Love is an extraordinary thing; it arouses the realization that the self and others are one. Love inspires what I call altruistic intimacy and the knowledge that what you cause and affect are one. Experiencing your heart’s purity reveals the responsibility we have for every action that occurs on our planet because we are one. Love between two people is a holy sharing when each have experienced their own depths and see their mutual identity and mutual causality through the starry-eyed gaze of eros.

Ahh, it’s easy to get swept away reflecting on the Fire element and Love, but let’s look at our original query: What does the long, hot days of summer mean for you in terms of body, mind and spirit?

Simple answer. The heart-felt enjoyment of family, friendship, perhaps even summer Love, but more importantly the exalting experience of the sheer joy of being alive!

Finding Inner Assurance

Confidence and the lack thereof is a hot topic in my classroom. Some have it. Many are working on it.

ascetic_person-3in

But everyone agrees that confidence is an essential ingredient for their continued success. Luckily, for those who find it elusive, there are countless ways to cultivate belief in your abilities but only one true way to ensure inner assurance. Needless to say, meditation is the way.

Why meditation? Ours is a culture that thrives on how-to’s.  We’ve been taught to rely on proven methods to solve our unique issues. And many feel that meditation requires a process that needs to be verbalized as steps in order to cultivate their own inner certainty.

Do you see the irony in responding to meditation by needing assurance that you are doing it correctly? I’ve become accustomed to a few silent stares when I instruct my students to meditate. Though mute, some stares are hungry and restless for direction.

The classic challenge for the seeking mind is that it always gets in its own way. Thus, traditions and protocols are born, lessons are handed down and ‘ways’ are set in stone. Follow the leader, Simon Says, Read this How-To so that You Can Do… this is classic foundational learning. The problem for me is that then one’s boldness resides outside instead of within. There is a big difference between confidently following someone’s cues and resolutely following your inner voice. The goal is to fully apply yourself to the former process and then learn to let go. The latter requires what is referred to in Zen as the beginner’s mind. This is a mindset that loves to express, to experience and to play instead of a mind conditioned for the next perfect performance. Allow your courage to come from within.

The author of the renowned classic Autobiography of a Yogi, Paramahansa Yogananda taught that “he whose breath, life, and feeling are calm, he can have faith born of intuition; it cannot be possessed by persons who are emotionally restless.” The point is to develop an all-encompassing inner life that will keep you calm and will bring immediate comprehension of truth and your own unique steps in life. Anyone can have this remarkable realization and meditation is the way.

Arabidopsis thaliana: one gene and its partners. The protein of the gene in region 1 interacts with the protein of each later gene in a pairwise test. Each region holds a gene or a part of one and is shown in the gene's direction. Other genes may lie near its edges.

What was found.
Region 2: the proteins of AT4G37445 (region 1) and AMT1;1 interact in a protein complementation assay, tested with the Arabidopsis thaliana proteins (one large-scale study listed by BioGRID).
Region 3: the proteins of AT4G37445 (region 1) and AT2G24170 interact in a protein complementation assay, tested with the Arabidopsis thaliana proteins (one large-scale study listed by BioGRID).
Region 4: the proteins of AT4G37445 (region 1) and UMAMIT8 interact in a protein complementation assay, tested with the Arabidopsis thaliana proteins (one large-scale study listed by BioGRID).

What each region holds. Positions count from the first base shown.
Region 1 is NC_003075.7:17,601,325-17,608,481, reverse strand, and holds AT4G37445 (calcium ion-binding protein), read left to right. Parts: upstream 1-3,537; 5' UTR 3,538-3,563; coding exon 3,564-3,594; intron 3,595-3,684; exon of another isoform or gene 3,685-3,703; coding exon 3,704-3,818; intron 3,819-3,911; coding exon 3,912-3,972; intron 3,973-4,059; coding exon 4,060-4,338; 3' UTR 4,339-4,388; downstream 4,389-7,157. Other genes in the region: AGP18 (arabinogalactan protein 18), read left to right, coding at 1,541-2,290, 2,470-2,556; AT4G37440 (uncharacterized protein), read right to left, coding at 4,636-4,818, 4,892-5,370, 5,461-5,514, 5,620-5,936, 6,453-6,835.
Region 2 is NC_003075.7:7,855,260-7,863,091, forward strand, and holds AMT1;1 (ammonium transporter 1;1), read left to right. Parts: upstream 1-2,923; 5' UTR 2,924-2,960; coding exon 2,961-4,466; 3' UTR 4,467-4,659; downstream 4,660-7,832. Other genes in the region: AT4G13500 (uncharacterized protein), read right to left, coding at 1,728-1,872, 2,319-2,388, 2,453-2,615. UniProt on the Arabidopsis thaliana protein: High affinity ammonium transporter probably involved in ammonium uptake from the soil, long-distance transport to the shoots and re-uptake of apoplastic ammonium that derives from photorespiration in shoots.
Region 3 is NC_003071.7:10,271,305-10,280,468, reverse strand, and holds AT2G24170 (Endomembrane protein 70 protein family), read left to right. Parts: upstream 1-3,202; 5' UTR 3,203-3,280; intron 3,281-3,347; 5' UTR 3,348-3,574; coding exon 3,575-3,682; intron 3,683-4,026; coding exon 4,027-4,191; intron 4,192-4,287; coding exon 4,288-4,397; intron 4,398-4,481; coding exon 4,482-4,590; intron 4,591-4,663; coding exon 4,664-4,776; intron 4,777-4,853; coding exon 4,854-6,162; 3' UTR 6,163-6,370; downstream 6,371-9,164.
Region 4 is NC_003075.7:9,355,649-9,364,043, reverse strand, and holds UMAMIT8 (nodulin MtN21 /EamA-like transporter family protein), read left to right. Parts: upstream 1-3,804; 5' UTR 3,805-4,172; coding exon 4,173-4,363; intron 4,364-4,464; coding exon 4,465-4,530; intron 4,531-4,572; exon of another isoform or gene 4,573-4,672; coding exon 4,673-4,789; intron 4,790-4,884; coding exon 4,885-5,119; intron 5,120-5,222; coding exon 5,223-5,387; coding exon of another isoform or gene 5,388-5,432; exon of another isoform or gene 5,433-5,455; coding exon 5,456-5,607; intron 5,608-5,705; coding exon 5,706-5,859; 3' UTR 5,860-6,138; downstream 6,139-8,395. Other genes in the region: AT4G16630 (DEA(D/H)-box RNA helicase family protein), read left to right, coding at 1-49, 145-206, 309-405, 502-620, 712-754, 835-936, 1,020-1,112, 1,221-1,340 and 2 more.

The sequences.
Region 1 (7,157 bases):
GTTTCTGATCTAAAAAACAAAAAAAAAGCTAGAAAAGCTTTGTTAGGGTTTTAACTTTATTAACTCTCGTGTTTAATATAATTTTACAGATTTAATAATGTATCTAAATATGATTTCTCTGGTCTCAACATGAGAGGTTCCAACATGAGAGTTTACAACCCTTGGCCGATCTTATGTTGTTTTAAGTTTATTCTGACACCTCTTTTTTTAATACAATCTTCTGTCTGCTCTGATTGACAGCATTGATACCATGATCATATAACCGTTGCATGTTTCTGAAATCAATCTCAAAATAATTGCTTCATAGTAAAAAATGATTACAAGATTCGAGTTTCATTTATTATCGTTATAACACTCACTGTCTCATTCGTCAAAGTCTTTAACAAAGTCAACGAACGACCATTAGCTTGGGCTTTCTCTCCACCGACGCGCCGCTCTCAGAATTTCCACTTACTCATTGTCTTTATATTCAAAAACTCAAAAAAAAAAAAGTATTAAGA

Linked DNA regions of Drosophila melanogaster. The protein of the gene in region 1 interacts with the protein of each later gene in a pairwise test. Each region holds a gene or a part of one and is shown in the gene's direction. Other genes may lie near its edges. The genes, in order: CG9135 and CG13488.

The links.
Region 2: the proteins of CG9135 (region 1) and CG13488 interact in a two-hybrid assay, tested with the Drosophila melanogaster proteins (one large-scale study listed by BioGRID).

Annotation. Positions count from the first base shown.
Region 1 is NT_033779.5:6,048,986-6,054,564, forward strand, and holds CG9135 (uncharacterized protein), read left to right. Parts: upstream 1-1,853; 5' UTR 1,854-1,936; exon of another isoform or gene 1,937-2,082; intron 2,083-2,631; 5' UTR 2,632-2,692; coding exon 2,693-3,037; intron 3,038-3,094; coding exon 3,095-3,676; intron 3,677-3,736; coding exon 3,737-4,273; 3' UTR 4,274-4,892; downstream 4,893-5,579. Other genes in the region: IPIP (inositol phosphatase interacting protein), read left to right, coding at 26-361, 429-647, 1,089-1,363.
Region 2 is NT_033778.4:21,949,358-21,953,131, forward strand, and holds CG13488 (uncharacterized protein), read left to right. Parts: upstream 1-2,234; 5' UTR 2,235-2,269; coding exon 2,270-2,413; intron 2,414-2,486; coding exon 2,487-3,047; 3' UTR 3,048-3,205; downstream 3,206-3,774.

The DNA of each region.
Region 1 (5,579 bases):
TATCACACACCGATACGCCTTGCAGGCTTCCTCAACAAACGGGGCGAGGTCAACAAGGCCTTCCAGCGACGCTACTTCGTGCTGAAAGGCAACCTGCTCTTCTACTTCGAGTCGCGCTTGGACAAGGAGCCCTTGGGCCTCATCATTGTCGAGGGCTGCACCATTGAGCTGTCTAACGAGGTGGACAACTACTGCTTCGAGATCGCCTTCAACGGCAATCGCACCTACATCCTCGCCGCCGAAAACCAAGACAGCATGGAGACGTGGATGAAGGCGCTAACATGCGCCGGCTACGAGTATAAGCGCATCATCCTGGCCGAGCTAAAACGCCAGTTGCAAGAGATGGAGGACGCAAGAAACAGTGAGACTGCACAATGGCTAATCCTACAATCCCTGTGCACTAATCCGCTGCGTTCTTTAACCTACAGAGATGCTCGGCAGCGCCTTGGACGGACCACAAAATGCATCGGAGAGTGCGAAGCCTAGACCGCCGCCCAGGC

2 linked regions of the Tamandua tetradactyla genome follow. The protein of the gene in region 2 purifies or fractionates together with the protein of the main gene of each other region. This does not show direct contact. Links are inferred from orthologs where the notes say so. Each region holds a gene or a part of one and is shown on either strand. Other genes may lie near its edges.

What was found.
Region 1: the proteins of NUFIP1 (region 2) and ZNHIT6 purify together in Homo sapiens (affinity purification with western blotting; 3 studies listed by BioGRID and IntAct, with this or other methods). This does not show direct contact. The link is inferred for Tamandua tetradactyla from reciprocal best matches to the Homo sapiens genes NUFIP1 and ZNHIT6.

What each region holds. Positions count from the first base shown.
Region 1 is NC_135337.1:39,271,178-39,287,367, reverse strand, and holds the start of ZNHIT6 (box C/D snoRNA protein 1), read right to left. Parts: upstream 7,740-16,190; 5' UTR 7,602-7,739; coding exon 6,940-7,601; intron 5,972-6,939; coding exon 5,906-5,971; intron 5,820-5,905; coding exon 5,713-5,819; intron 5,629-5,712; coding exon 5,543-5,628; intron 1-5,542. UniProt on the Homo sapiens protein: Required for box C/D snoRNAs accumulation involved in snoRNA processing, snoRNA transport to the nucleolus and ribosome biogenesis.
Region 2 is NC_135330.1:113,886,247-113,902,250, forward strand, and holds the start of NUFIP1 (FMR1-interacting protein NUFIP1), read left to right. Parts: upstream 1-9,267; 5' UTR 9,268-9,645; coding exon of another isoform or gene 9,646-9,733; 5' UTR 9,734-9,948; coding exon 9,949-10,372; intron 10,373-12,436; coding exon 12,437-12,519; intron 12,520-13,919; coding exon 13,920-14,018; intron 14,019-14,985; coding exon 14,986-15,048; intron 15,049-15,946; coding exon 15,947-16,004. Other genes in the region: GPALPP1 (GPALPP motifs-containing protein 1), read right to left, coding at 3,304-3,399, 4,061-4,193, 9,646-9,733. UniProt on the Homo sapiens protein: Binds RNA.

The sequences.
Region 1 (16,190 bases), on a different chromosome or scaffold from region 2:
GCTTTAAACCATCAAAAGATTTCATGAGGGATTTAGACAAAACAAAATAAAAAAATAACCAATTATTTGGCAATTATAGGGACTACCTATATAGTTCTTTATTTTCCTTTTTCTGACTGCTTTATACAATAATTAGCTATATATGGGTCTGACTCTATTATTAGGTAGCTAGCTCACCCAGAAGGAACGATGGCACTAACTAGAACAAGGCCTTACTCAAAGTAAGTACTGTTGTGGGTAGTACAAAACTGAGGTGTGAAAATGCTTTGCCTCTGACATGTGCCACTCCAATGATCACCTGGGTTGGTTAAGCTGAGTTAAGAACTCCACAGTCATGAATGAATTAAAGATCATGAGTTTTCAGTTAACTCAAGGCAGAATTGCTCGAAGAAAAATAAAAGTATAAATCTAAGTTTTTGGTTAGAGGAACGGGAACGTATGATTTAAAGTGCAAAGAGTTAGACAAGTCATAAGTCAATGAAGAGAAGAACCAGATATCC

Meditation Does More Than Cultivate Inner Assurance.

I believe that meditation is the passageway that links what mystics call the “Great below,” the unconscious to the “Great above,” the conscious.

A discipline, an art, a child’s calling for solace… slowing down, becoming still, sitting in silence with a quiet mind mirrors the transmutation of life energy in Nature’s sacred season of the Great below; the season of water’s wisdom, winter.

All energy needs to be conserved for unseen processes to take root, to gestate, to be dreamed for the manifestation of our ideas. It’s important to understand that finding emotional peace in the state of no mind is not a sacred pardon from the cycles of pain and pleasure; it is the direct conduit to your wholeness and brings insight in the midst of pain and pleasure. It brings assurance that all experiences are valuable.

Meditation brings insight and meaning to our transformational stages and we can gradually come to terms with any anguish that we suffer. Pain that is understood from the honesty of your soul, sensitizes and opens us to a deeper communion within and to the world, making us ever more receptive to the unconsciousness in our lives.

A life without meditation is a life lived as a puppet to the dramas of your mind allowing uncertainty to reign. 

Teachers of religion and spirituality often are guides for advanced meditative practices. Observing the movement from season to season confirms that meditation is an essential process for Nature’s renewal. I believe that in our modern times, meditation is the appropriate time to experience the ‘ascetic detachment’ we read about in spiritual literature. Being naked, stripped of your achievements in the sanctity of your meditation brings forth renewal.

You must develop and maintain your own meditative practice if you’re not already a student of meditation as guidance because it is Nature’s corridor to finding your inner assurance. At any time you may purposefully tap into your unconscious to ask for guidance; answers come to those with an open heart.